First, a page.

About the Book
Set against a rural backdrop of 20th century Bengal, the story Bipradas (1935) revolves around the life and family of the central protagonist Bipradas, who is also the charismatic hero of the novel. A conflict of cultures is at play here—ancient Indian Hindu versus the modern culture, influenced mainly by western education and reformatory ideas.
While Biprads comes forth as a man of firm determination and high principles, Dwijadas, Bipradas’s younger brother, is portrayed as a freedom-loving person with his own set of thoughts. Then enters Bandana—Bipradas’s wife Sati’s cousin—a young, beautiful, modern-day girl, who immediately gets attracted by Biprads’s personality and courage of conviction.
A series of tragic events follow. Bipradas has to leave home with his wife and son, practically penniless. Bandana gets married to Dwijadas to hold the Mukhujye family together. And a shattering news rocks the family.
Will Bandana be able to hold the reins the disarrayed family at the end of it all ?
Sarat Chandra Chattopadhyay (1876-1938) was an illustrious Bengali novelist and short writer of the early 20th century. Many of his stories narrate the lives, tragedies, and struggles of the village people and the contemporary social practices that prevailed in Bengal. His writing matured at a time when the national movement was gaining momentum together with an awakening of social consciousness.
Sensitive and daring, his novels captivated the hearts and mind of innumerable readers both in Bengal and the rest of India. His best known novels include Palli Samaj (1916), Choritrohin (1917), Devdas (1917), Nishkriti (1917) Datta (1918) Griha Daha (1920), and Sesh Prashna (1929). Many of his stories were adopted for well-crafted and popular flims in Bengali and Hindi languages for many years, extending even to the 21st century.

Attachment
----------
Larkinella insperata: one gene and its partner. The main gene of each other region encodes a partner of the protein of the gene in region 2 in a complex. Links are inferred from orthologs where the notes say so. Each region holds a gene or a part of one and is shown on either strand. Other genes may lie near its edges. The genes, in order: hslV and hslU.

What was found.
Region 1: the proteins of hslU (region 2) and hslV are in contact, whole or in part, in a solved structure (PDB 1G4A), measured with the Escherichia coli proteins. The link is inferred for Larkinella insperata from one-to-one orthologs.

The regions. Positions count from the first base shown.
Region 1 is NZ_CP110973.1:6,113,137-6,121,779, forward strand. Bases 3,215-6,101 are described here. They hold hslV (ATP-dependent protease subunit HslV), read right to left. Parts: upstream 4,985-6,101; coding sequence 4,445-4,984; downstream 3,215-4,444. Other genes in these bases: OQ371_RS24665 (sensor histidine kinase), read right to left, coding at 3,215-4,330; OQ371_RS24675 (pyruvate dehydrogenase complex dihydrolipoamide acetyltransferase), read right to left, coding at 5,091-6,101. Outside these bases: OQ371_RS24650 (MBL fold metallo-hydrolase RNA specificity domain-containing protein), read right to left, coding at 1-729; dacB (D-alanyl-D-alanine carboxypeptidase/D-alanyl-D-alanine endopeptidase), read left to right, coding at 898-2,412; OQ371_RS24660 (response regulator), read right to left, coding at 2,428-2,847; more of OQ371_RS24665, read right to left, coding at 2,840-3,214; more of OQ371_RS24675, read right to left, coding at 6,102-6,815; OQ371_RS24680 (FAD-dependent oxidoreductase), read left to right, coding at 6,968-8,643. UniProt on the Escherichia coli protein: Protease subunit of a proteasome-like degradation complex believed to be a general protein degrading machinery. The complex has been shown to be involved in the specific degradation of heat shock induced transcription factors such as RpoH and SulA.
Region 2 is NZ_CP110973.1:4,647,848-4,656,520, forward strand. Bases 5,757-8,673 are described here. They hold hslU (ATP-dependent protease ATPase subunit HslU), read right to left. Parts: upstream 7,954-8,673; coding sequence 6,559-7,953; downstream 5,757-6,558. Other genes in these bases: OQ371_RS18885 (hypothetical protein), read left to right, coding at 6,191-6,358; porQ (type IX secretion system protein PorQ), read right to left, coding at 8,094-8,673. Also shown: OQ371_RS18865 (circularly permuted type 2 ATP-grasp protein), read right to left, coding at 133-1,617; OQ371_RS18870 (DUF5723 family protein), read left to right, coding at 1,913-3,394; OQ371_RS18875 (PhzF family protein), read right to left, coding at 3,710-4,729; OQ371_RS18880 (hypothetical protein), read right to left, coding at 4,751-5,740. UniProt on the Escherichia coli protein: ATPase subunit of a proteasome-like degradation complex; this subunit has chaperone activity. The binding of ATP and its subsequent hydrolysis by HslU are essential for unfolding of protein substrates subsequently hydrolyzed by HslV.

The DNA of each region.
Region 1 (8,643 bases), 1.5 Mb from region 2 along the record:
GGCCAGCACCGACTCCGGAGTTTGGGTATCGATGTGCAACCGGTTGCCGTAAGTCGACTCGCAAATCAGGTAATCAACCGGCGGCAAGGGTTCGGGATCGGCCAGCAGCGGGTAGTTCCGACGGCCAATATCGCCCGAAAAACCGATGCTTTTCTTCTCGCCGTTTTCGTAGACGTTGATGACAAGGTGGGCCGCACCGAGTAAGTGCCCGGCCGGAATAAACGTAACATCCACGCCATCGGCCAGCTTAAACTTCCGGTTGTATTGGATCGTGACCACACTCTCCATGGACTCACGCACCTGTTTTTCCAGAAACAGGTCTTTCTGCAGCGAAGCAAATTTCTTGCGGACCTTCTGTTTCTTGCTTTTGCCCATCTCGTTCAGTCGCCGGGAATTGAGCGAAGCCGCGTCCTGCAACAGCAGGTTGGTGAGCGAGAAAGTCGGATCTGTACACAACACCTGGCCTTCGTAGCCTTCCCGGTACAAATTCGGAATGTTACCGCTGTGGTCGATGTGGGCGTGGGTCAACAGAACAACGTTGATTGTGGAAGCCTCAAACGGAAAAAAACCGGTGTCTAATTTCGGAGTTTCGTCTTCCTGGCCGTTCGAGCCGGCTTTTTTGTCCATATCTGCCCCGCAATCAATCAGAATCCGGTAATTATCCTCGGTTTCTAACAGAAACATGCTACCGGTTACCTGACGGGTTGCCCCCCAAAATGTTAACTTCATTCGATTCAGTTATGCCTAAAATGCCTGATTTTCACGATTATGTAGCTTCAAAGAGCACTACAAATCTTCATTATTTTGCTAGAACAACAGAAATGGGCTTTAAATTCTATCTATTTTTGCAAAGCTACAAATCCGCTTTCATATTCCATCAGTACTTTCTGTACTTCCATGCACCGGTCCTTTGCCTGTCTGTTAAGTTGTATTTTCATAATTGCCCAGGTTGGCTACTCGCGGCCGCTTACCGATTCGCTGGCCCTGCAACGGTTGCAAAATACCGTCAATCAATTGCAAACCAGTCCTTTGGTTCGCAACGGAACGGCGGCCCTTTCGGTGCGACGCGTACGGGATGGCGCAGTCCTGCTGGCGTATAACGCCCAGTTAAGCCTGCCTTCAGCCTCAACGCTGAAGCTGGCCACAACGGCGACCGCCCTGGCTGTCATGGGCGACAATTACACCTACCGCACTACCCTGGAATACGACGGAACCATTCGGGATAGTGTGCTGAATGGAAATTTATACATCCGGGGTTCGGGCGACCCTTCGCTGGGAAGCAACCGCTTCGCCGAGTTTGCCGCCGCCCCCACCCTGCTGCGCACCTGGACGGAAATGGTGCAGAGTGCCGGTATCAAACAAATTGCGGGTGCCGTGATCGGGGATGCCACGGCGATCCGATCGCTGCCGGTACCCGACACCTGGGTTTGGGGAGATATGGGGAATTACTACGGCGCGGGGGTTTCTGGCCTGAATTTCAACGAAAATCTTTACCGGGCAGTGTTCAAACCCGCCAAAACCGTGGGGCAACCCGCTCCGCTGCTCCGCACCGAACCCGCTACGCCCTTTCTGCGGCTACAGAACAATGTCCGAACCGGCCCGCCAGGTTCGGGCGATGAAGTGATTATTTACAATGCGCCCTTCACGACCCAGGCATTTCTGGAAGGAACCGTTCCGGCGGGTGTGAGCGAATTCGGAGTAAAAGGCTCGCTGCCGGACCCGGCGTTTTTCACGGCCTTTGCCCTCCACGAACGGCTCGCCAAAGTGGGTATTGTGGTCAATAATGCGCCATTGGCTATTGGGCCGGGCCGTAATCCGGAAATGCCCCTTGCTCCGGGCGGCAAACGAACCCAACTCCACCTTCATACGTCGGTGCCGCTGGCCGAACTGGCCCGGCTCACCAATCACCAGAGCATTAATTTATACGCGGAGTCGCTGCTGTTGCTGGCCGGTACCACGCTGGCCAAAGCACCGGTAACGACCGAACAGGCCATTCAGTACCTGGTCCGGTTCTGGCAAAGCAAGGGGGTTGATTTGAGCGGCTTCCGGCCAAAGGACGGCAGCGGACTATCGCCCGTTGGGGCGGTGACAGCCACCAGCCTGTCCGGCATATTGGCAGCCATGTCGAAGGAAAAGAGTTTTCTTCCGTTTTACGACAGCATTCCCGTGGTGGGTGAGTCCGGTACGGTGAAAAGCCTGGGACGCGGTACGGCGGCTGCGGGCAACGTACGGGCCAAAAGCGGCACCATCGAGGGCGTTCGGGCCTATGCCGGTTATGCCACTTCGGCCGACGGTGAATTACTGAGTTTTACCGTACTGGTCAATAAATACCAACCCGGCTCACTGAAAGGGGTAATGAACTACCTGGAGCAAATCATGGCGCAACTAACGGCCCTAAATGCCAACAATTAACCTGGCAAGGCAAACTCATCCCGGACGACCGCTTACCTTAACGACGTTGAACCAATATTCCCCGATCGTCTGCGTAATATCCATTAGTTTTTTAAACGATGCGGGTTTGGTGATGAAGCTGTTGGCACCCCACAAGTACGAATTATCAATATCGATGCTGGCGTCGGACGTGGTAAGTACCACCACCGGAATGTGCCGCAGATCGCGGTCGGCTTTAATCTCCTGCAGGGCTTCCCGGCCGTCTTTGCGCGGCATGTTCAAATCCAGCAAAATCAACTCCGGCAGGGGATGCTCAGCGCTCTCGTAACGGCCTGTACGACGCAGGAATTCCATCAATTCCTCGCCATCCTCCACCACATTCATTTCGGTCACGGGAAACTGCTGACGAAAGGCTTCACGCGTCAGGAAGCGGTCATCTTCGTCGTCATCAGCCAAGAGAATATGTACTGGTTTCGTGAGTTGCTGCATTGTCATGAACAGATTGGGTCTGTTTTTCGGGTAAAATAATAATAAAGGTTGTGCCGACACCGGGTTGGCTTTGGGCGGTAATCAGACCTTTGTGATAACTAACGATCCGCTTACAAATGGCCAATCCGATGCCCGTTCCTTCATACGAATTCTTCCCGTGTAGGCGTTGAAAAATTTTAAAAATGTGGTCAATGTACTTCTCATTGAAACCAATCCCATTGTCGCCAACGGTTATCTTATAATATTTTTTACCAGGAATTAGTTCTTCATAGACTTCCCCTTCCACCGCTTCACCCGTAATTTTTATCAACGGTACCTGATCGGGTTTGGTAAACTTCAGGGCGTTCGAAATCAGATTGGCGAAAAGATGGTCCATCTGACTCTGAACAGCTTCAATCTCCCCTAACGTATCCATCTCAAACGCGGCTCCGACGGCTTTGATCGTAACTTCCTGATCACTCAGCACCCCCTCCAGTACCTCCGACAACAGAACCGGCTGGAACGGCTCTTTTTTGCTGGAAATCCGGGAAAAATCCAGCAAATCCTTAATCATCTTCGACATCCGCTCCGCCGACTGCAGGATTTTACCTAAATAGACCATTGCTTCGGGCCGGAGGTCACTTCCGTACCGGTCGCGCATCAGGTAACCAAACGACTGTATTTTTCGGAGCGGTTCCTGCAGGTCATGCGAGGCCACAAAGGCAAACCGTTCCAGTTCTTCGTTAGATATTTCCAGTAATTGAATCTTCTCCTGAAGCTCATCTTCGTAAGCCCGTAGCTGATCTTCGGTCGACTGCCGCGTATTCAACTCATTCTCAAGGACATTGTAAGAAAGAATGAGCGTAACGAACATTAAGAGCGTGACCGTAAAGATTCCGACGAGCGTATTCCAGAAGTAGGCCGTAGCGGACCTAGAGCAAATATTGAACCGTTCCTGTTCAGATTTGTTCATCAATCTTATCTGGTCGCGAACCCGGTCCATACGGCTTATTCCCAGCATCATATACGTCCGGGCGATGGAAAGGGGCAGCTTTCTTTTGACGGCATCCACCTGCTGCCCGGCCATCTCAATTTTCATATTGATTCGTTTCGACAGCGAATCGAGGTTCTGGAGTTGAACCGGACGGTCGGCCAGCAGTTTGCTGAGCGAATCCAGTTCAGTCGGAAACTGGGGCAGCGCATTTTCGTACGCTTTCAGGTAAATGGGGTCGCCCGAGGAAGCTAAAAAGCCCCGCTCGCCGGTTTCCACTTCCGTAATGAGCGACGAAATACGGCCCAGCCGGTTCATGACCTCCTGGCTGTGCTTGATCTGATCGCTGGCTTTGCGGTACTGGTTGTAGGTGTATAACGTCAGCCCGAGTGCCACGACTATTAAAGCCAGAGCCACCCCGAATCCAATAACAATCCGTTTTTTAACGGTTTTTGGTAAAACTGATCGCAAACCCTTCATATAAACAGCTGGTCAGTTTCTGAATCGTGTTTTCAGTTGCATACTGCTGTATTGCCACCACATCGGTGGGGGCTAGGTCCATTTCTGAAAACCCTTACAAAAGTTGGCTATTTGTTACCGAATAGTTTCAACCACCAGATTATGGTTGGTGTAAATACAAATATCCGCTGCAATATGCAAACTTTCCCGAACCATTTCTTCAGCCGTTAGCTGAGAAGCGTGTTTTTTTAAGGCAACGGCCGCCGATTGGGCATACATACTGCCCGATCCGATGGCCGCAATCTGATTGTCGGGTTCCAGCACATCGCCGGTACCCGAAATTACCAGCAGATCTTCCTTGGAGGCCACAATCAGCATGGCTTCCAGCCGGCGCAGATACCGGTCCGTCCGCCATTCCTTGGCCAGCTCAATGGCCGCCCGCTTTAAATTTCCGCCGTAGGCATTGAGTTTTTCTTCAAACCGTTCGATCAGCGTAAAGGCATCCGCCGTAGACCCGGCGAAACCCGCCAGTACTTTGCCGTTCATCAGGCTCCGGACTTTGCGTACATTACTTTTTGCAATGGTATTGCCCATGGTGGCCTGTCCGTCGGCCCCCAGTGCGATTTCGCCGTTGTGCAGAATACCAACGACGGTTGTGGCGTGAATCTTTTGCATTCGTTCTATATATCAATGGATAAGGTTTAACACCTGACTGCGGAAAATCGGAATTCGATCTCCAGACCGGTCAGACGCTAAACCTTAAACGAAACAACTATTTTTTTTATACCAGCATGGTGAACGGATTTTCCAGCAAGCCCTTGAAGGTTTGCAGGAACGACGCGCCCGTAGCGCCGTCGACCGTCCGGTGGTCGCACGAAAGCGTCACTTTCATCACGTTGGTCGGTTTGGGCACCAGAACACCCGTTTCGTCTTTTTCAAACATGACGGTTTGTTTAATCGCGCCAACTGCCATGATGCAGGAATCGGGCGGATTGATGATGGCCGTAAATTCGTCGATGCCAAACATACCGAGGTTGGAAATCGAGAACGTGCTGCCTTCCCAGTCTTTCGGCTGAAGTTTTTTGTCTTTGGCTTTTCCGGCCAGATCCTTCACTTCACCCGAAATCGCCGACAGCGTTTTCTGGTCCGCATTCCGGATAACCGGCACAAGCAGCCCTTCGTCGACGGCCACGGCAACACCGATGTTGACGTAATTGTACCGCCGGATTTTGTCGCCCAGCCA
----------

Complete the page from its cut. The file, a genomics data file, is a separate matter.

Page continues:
He remains the most popular, most translated, most adapted, and the most plagiarized Indian author of all time.
Translations are major conduits to spread knowledge and information or various subjects throughout the world. The world has made considerable progress due to the availability of ideas and discoveries by great men and women in translation throughout the past many centuries and in present times.
In our country, from times immermorial, the epics Ramayana and Mahabharata have been considered as important treatises handed down through generations, initially by oral narrations and subsequently in translations in diverse India languages. The original language of both these epics was Sanskrit, which was accessible to only a few scholarly persons, and hence the many translations in various Indian languages.
Bipradas is regarded as one of the best works of Sarat Chandra Chattopadhyay. This book is perhaps somewhat offbeat in terms of Sarat Chandra’s usual metier. The theme of Bipradas is a conflict of cultures—ancient Indian Hindu culture versus the modern culture, influenced mainly by western culture, western education, and reformatory ideas.